Prevention is better than cure. Vaccine sales again lead the way at this British drug maker.
- Revenue up 19% to £9.1 billion
- Adjusted operating profit up 24% to £2.67 billion
- Adjusted earnings per share (EPS) up 25% to 37.7p per share
- Dividend payment flat at 19p per share
- 2020 Adjusted EPS expected to decline between -1% and -4% on constant currency basis
- Maintaining adjusted EPS guidance for the full-year
Chief executive Emma Walmsley said:
"Responding to the Covid-19 pandemic is at the heart of our purpose as a company and GSK's portfolio is both highly relevant and needed. We have mobilised efforts across the company and I want to thank all the GSK teams for their outstanding work to make sure our vital medicines, vaccines and everyday health products continue to be available to the people who need them. Our primary aim is to develop multiple adjuvanted Covid-19 vaccines, and we are working with companies and institutions across the world to do so.
"Our business performed strongly in the quarter with growth in sales and earnings reflecting good underlying performance and increased demand, including stock-building, for many of our products. Looking ahead, we clearly face a period of considerable uncertainty, but we remain confident in the resilience and sustainability of GSK's business and our ability to deliver on our long-term priorities of Innovation, Performance and Trust."
Ongoing strong demand for the drug makers shingles vaccine helped GlaxoSmithKline (LSE:GSK) deliver double-digit growth in both sales and earnings in these latest results.
Sales for its Shingrix shingles vaccine grow by 81% to £647 million in the quarter. Vaccine sales account for just under half of total group revenues, with GSK actively collaborating with other drug makers such as Sanofi (EURONEXT:SAN) in pursuit of a Covid-19 vaccine.
Like rival AstraZeneca (LSE:AZN), demand from hospitals to top-up their store cupboards in order to battle other conditions which can aid corona virus also played its part. Pharmaceutical revenues, which account for just over a quarter of total group sales, rose by 6% with respiratory sales jumping by 38% to £871 million.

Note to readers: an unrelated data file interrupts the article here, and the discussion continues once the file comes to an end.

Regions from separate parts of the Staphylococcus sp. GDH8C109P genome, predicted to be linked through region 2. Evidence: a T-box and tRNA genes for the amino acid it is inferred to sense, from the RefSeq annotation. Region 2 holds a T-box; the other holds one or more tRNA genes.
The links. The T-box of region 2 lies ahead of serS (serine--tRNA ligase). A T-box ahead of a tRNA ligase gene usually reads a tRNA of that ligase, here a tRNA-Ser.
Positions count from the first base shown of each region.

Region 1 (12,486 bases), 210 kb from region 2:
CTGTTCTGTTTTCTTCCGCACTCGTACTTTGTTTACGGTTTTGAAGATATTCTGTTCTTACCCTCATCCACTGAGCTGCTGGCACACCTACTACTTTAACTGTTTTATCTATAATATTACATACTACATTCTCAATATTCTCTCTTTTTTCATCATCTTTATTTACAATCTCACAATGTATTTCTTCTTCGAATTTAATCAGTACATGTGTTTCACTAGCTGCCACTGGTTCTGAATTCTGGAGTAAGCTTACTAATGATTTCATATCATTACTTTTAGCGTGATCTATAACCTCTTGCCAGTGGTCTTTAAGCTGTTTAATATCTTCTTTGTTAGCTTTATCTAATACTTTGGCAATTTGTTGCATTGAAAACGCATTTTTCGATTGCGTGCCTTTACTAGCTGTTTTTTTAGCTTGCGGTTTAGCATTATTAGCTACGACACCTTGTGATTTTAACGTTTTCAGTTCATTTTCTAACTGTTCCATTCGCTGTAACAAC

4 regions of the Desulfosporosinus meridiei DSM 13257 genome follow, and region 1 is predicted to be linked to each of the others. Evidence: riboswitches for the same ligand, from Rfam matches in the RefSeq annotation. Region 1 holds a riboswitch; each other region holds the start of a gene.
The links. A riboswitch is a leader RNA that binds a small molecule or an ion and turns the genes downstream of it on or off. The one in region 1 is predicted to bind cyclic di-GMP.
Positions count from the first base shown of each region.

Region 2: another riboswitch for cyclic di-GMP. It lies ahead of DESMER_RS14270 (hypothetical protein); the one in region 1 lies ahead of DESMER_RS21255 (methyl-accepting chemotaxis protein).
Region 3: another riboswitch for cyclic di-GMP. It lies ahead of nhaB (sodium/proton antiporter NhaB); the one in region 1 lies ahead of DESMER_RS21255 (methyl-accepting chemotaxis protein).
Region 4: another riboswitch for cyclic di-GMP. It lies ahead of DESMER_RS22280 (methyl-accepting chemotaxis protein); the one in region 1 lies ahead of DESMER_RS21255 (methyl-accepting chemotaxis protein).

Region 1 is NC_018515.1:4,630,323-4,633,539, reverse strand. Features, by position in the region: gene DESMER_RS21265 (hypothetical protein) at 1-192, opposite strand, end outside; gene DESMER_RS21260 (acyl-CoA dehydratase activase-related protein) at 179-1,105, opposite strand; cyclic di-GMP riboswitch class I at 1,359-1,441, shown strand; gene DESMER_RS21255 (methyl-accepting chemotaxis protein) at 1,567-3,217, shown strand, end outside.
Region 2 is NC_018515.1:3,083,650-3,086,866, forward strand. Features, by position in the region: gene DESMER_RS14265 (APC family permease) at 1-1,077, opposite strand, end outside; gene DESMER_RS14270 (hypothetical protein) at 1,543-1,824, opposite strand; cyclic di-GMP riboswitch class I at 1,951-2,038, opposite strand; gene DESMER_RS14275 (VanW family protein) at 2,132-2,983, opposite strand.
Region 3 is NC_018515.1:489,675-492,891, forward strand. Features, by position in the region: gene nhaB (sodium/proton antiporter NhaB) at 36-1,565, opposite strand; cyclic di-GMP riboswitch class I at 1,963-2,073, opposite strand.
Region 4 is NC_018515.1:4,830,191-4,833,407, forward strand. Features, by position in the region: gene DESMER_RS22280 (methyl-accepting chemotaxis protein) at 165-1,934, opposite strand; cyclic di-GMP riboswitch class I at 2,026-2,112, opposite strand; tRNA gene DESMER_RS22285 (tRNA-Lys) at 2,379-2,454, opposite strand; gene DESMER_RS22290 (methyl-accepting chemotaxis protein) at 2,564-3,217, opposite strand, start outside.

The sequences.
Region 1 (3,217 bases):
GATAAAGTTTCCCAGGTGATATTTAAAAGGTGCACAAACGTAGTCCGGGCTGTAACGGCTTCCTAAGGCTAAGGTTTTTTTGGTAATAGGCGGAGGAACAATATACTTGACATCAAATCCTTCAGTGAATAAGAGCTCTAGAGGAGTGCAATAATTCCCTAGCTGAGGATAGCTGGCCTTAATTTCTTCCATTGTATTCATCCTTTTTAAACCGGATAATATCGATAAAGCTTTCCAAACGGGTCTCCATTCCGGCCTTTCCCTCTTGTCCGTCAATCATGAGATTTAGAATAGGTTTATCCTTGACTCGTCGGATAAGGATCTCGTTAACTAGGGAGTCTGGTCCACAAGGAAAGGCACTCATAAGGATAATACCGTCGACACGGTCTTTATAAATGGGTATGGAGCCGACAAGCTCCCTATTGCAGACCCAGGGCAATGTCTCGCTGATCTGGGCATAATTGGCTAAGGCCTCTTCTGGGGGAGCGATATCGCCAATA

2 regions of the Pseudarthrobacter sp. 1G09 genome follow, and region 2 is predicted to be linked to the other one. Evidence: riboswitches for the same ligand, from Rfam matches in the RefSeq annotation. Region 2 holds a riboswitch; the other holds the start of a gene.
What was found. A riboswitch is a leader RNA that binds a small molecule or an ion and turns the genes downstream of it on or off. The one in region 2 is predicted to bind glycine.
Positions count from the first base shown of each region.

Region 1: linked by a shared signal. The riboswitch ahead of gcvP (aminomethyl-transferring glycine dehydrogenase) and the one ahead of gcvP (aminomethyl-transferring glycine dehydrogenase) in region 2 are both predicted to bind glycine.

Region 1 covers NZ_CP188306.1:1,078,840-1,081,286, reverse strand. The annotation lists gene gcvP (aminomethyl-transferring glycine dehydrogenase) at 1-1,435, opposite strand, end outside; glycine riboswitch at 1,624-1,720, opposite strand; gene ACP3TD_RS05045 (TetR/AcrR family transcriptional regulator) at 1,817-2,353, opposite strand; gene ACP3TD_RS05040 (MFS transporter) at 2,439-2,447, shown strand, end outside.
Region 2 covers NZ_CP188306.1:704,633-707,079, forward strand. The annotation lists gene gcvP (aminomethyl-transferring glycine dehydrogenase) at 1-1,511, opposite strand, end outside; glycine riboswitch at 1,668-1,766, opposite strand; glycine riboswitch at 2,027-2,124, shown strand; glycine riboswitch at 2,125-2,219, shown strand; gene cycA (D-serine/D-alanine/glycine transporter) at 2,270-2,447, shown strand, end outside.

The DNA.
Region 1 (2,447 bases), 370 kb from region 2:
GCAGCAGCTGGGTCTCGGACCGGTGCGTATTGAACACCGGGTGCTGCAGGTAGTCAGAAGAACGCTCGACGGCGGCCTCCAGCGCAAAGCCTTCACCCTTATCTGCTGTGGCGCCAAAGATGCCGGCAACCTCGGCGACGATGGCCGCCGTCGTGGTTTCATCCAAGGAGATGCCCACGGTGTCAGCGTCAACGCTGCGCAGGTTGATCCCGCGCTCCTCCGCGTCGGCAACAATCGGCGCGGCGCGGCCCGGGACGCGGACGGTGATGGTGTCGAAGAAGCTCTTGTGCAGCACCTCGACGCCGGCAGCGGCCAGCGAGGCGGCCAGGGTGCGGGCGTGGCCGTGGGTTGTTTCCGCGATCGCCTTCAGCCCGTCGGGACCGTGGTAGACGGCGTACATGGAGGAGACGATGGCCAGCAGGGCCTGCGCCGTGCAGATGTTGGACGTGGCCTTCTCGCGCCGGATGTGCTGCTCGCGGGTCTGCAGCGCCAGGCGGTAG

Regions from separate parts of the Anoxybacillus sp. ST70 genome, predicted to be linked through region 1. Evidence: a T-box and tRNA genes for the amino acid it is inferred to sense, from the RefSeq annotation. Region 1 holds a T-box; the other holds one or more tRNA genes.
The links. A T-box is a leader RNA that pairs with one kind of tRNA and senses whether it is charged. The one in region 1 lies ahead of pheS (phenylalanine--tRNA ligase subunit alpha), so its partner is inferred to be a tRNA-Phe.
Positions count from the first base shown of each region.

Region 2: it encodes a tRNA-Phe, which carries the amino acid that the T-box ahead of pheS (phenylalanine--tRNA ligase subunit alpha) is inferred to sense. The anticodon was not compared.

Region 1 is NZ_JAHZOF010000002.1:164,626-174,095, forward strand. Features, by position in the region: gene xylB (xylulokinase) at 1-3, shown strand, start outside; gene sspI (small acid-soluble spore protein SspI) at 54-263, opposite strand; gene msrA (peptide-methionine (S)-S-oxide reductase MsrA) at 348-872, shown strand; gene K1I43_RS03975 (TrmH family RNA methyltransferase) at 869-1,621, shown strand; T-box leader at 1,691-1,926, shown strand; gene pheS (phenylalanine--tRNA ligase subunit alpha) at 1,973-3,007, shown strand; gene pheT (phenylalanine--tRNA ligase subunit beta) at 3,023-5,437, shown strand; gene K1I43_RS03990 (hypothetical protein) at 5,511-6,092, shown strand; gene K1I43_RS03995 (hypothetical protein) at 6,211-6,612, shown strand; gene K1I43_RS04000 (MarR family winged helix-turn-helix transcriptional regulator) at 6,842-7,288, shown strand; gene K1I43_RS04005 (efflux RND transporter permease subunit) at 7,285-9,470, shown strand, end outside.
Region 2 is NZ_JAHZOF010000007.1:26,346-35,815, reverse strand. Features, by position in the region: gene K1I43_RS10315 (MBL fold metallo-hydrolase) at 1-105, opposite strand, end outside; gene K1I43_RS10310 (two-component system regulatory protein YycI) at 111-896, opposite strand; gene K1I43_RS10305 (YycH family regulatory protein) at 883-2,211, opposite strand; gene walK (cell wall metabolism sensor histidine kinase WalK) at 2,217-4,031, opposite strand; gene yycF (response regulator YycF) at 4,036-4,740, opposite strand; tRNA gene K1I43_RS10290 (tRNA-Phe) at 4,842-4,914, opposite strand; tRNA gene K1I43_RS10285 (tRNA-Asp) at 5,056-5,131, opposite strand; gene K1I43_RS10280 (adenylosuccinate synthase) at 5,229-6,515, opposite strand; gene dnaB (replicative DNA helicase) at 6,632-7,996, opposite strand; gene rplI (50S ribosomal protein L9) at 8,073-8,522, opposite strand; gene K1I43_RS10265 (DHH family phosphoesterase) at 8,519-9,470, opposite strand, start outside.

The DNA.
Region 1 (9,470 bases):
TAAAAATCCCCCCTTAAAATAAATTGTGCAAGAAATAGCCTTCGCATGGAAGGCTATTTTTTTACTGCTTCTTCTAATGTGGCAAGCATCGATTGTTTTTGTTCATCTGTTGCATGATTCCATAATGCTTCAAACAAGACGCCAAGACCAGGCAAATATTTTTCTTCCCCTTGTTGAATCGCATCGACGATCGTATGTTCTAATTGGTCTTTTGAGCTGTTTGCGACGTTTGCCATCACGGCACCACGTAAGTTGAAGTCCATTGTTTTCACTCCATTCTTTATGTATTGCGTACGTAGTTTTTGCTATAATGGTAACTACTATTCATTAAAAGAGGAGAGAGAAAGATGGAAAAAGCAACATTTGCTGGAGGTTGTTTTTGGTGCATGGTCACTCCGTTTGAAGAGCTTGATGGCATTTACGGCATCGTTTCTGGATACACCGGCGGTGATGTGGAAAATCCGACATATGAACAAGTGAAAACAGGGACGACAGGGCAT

GlaxoSmithKline shares were marginally higher in mid-afternoon UK trading, having gained by nearly 20% over 2019.
First announced at the end of 2018, GSK is currently pursuing a plan to split the company into separate pharma and vaccines and consumer healthcare businesses.
Previous guidance for earnings to fall by as much as 4% over 2020 came in the wake of increased investments in research and product launches as the drug maker looks to revitalise its pipeline.
GSK shares are up by less than 40% over the last 10 years, compared to gains of more than 180% for both AstraZeneca and Hikma Pharmaceuticals (LSE:HIK).
Investor calls for a potential value enhancing separation of GlaxoSmithKline’s pharma and vaccine businesses from its Consumer Healthcare division have finally been heard. Eventual independence should inject greater management focus.
A 6%-plus gain for Gaxo shares over the last year compared to an 18% fall for the wider FTSE 100 index suggests that management is making some progress.
Now, Covid-19 is both elevating near-term demand for its products and shining a light on its vaccine business.
That said, pressure on the Pharma business to replace drug patent expiries with new blockbusters persists. Established pharmaceuticals sales declined by 7% to just over £2 billion in this latest quarter. Despite big changes and an attractive dividend yield of over 4.5%, drug discovery is still key.
- R&D pipeline contains 37 new medicines in development and 15 vaccines
- Defensive qualities. Consumers need medicines even in a recession
- Established pharmaceuticals sales declined 7%
- 2020 dividend payment is expected to remain unchanged from 2019
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